## Homework question

$\frac{d[R]}{dt}=-k[R]; \ln [R]=-kt + \ln [R]_{0}; t_{\frac{1}{2}}=\frac{0.693}{k}$

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sarahtang4B
Posts: 132
Joined: Fri Sep 28, 2018 12:27 am

### Homework question

On 7B3b, its a first order reaction so how is it ln(A0/At) = kt and not -kt? I thought it was -kt for first order reactions?

If not, how did we get that equation?

Henry Krasner 1C
Posts: 64
Joined: Fri Sep 28, 2018 12:15 am

### Re: Homework question

This is a different way to display the first order reaction equation.
You start with
ln[A]=ln[A(initial)] - kt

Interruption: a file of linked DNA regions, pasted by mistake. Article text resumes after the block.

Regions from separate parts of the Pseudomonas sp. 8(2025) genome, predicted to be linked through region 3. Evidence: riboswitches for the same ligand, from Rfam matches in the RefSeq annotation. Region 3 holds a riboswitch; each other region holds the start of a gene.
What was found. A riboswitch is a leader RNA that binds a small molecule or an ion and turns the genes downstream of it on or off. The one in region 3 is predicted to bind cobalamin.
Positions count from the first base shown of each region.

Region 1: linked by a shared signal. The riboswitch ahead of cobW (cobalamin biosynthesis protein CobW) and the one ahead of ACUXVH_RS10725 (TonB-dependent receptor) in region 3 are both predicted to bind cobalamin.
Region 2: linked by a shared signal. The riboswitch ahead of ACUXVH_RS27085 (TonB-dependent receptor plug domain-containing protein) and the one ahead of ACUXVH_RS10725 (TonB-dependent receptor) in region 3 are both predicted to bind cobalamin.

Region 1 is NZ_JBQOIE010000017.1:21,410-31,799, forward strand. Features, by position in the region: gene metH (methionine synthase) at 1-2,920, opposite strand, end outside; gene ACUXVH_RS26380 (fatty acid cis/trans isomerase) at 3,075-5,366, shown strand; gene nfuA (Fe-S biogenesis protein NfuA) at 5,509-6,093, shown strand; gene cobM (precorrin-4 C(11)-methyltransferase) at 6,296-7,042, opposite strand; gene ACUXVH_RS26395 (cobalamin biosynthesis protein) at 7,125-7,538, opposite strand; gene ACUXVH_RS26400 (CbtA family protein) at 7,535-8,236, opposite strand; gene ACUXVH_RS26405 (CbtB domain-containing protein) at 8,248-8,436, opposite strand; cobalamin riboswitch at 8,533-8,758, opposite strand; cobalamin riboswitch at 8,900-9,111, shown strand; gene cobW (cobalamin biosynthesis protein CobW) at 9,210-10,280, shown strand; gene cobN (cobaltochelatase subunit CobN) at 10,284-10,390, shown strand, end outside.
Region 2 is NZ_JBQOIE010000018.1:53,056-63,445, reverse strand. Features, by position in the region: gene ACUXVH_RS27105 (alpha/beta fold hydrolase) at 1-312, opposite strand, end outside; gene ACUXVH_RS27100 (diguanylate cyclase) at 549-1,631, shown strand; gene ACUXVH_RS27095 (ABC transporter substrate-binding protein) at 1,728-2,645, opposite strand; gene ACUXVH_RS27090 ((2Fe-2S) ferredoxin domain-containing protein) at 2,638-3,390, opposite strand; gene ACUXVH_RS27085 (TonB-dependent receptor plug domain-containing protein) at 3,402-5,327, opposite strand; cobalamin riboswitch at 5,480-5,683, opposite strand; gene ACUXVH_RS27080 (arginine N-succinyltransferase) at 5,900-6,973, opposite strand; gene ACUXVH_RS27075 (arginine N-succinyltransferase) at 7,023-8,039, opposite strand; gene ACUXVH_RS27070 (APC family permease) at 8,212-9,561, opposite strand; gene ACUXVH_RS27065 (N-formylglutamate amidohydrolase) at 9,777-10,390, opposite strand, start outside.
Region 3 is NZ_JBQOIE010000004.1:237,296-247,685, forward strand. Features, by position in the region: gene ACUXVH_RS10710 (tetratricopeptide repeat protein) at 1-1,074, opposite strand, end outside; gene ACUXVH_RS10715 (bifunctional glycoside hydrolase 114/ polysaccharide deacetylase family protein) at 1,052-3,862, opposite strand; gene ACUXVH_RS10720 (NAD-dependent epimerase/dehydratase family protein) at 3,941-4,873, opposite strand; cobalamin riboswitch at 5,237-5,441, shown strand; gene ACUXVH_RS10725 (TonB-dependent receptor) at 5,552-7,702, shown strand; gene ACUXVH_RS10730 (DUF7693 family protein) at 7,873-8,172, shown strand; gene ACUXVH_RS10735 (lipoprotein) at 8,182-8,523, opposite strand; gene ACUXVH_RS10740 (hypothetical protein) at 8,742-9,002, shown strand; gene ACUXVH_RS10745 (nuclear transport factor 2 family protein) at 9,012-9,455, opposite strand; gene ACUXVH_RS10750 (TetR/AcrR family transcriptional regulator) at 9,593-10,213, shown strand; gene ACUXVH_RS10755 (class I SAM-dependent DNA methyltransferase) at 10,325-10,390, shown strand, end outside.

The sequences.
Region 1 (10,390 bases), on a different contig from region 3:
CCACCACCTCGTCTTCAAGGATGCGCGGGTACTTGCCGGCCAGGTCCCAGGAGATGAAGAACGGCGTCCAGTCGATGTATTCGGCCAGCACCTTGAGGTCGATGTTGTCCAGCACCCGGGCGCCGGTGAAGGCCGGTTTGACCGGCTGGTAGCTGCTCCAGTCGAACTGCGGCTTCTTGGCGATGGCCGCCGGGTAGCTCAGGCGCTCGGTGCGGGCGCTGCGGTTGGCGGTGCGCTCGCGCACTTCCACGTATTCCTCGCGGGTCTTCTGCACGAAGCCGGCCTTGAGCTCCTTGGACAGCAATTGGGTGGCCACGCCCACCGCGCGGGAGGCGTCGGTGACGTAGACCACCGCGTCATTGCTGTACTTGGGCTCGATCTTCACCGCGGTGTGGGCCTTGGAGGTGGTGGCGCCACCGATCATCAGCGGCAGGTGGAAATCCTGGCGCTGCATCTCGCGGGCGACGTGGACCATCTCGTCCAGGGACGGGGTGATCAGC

Then you move ln[A(initial)] to the other side and use log rules to get
ln([A]/[A(initial)])=-kt.
Then divide by -k or -t depending on what you want to find.

The textbook just organizes it differently, but either method will allow you to obtain the same result.

Lia Inadomi 1I
Posts: 62
Joined: Fri Sep 28, 2018 12:15 am

### Re: Homework question

This is because it is ln([A]0/[A]t) instead of ln([A]t/[A]0) which is when it would be -kt. This is just because of log rules so ln([A]t/[A]0)=-ln([A]0/[A]t) because coefficient of a log can be seen as the exponent inside the log function

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